What William Zinsser Believed In

William Zinsser’s father wanted him to go into the family shellac business.

He had it all planned out for his son: The office on 59th Street and Eleventh Avenue in Manhattan. The stable of customers. A hundred-year-long tradition of first-rate shellac made from a formula his grandfather brought over from Germany in 1849.

It was lucrative. It was secure. And it was not what William Zinsser wanted for his life.

What Mr. Zinsser wanted was to be in the writing business. As a kid, he’d loved the humor and humanity of The New York Herald Tribune. And he taught himself to type so he could be a newspaperman. Which was not lucrative. Or secure.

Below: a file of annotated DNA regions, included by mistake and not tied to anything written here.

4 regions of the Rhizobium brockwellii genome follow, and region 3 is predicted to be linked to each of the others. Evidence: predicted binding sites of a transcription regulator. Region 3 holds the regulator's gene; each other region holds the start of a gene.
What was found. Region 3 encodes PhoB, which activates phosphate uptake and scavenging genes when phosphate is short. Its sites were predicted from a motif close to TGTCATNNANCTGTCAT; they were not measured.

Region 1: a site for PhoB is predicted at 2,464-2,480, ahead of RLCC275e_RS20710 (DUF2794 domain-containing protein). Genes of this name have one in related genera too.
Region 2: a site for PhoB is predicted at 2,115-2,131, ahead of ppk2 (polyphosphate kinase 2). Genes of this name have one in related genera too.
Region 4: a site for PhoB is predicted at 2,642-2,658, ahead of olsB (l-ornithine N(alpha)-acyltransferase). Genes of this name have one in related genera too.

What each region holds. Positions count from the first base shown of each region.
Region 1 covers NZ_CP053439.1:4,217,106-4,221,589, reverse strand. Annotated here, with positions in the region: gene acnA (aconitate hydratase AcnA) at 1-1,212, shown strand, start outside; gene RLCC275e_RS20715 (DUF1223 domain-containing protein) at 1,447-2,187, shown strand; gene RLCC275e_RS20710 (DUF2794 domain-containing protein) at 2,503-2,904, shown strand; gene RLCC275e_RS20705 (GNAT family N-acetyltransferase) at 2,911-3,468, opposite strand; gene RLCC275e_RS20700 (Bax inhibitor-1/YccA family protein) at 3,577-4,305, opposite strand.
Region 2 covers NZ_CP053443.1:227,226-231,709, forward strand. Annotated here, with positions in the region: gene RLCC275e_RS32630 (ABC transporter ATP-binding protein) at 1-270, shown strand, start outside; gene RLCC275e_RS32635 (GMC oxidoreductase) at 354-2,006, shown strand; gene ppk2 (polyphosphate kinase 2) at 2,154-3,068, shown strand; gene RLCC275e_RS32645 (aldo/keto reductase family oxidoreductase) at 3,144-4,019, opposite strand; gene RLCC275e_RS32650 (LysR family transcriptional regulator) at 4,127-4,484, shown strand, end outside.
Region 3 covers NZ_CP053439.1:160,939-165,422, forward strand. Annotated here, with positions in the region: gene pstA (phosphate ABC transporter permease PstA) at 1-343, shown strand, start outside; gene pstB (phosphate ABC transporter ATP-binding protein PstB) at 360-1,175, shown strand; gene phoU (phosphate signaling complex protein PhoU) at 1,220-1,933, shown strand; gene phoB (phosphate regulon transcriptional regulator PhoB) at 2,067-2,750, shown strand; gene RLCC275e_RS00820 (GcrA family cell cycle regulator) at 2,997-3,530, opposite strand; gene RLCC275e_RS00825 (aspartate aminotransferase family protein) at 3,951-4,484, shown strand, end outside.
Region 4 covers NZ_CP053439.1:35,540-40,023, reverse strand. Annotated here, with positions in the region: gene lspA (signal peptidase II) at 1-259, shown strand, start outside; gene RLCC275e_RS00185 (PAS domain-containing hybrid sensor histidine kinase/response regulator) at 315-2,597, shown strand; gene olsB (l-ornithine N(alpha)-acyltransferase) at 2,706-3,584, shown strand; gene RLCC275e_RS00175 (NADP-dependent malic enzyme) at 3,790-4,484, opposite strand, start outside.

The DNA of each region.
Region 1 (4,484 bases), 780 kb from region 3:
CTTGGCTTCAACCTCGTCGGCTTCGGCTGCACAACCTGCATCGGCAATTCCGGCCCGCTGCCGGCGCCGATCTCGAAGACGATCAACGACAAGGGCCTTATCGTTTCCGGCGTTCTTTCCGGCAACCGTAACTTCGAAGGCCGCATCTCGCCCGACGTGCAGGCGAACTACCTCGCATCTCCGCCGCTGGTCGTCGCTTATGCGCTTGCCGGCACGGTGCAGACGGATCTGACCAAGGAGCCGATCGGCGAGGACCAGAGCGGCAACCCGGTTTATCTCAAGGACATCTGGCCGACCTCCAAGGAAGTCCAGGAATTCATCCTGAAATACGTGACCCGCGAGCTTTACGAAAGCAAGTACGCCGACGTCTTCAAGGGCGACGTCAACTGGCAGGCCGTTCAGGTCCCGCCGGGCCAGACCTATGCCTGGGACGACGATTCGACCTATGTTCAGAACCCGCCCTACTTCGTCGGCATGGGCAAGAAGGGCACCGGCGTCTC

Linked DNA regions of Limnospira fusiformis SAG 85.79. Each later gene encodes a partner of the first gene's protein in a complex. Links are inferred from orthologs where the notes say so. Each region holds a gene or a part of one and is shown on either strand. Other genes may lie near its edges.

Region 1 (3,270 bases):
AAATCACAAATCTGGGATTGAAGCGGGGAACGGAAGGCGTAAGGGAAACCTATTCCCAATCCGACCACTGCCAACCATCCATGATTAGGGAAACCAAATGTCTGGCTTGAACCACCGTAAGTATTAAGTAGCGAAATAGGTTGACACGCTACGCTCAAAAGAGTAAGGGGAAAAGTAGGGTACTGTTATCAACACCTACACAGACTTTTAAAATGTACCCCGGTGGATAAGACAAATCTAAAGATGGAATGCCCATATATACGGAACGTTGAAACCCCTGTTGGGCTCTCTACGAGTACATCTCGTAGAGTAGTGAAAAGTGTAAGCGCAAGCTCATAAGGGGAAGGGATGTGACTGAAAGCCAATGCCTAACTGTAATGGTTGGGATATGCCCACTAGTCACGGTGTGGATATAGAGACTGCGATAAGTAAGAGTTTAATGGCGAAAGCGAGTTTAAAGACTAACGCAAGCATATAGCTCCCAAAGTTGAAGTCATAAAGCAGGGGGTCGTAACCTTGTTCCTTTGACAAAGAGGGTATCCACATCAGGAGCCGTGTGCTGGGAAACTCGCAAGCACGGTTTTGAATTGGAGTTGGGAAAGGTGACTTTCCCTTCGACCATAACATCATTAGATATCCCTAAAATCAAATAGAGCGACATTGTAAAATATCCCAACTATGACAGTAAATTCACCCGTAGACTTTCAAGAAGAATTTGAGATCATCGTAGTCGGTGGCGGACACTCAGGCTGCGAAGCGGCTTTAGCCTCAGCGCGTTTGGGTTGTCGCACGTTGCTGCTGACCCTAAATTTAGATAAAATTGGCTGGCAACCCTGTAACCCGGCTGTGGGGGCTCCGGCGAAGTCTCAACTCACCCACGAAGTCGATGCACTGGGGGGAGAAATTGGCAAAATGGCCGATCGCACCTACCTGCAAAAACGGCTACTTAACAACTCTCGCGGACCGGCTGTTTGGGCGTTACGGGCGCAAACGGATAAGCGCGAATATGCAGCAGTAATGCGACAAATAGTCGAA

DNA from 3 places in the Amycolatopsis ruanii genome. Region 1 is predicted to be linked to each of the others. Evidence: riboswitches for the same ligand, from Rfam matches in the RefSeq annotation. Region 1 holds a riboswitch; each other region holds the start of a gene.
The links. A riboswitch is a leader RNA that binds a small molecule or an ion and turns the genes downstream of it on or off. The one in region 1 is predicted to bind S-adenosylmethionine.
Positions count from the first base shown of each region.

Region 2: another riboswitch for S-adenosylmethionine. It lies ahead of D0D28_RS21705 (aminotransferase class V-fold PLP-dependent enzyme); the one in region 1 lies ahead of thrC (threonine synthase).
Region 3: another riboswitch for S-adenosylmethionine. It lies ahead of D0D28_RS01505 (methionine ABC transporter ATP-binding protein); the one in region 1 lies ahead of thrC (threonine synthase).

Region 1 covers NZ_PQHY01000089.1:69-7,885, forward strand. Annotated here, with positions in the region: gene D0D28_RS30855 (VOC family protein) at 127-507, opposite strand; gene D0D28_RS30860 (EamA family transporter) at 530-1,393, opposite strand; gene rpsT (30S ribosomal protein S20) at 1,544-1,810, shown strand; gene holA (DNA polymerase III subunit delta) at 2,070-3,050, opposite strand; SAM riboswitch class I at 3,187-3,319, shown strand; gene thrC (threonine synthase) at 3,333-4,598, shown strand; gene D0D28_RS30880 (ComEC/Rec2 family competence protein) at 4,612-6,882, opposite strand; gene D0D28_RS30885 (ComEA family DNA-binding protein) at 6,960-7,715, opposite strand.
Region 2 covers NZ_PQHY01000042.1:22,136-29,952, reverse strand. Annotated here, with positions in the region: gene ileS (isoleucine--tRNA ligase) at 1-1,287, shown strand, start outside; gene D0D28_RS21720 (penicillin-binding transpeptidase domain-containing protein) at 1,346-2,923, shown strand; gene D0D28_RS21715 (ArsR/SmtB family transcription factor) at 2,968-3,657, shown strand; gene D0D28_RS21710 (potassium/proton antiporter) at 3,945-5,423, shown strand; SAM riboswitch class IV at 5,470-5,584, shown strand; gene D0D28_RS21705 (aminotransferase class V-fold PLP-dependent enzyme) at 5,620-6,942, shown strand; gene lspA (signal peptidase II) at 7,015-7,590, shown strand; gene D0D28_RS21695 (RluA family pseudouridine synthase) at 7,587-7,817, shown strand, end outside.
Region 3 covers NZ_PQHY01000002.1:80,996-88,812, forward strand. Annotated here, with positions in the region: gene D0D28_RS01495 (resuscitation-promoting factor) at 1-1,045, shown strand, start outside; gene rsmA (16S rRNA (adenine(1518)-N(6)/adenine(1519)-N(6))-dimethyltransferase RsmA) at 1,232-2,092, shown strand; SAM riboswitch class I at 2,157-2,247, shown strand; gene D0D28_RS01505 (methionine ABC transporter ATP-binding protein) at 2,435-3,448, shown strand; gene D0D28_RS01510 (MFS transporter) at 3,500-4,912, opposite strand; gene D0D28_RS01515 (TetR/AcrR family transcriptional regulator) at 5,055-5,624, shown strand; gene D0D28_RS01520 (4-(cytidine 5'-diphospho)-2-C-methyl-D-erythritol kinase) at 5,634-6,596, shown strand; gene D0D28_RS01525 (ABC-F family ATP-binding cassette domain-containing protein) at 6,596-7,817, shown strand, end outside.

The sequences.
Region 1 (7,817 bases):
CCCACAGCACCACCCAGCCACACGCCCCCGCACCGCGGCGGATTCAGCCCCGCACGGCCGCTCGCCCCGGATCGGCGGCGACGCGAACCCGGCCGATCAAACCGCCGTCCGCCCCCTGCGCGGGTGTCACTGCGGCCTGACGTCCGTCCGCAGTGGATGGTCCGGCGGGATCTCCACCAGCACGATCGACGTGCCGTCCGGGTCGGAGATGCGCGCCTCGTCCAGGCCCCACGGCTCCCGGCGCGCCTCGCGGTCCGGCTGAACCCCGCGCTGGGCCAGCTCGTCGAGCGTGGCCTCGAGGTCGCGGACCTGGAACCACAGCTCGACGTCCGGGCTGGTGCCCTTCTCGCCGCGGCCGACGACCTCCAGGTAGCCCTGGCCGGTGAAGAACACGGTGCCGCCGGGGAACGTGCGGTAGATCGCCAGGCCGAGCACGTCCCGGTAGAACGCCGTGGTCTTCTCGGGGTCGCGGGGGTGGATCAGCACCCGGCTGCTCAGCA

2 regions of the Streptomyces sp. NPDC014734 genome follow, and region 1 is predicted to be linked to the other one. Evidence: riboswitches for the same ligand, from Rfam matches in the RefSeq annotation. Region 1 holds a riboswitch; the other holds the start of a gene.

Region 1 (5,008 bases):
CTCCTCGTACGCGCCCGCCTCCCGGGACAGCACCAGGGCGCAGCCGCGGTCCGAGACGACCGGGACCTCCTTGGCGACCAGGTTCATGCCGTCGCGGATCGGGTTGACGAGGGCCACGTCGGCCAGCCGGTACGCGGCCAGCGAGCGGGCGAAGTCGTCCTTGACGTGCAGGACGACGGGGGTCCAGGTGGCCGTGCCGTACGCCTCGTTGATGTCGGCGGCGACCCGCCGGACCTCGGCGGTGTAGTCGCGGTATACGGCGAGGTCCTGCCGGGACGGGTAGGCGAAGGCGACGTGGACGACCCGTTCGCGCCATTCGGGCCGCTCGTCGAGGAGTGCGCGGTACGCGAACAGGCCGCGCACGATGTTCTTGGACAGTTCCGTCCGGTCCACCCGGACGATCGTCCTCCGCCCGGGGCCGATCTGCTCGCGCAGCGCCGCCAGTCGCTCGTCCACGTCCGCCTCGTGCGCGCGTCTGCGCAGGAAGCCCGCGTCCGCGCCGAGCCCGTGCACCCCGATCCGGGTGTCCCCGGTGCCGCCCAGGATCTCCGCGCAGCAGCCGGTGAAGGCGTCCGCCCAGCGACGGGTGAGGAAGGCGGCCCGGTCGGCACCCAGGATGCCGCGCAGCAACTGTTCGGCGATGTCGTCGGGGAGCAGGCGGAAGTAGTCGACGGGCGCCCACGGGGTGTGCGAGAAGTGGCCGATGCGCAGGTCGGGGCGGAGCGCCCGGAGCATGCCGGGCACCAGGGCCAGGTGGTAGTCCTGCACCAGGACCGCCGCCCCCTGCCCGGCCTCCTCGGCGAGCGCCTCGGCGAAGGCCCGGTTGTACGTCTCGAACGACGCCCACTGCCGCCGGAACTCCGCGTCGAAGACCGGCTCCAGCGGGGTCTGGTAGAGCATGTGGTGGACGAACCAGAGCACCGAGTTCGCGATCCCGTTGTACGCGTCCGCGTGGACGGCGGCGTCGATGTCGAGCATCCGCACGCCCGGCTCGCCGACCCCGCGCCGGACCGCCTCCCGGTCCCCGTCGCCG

But he didn’t believe in security as a goal. Or being a prisoner of plans. He believed that “what we want to do we will do well.” And that we should always be ready to be surprised by grace. Which is rarely planned.

So, Mr. Zinsser, a small man who favored wide-brimmed hats, stepped out of his father’s plans. And into the offices of The New York Herald Tribune.

Where he was hired. And did well.

Mr. Zinsser continued to do well doing what he wanted to do. He taught at Yale with only a B.A. (which can happen if you throw your wide-brimmed hat in the ring). He wrote, On Writing Well, which sold over a million copies. He was executive editor of the Book-of-the-Month-Club, which had over a million members.

And so Mr. Zinsser lived out his life. Which had none of the planned shellac. But plenty of unplanned grace.

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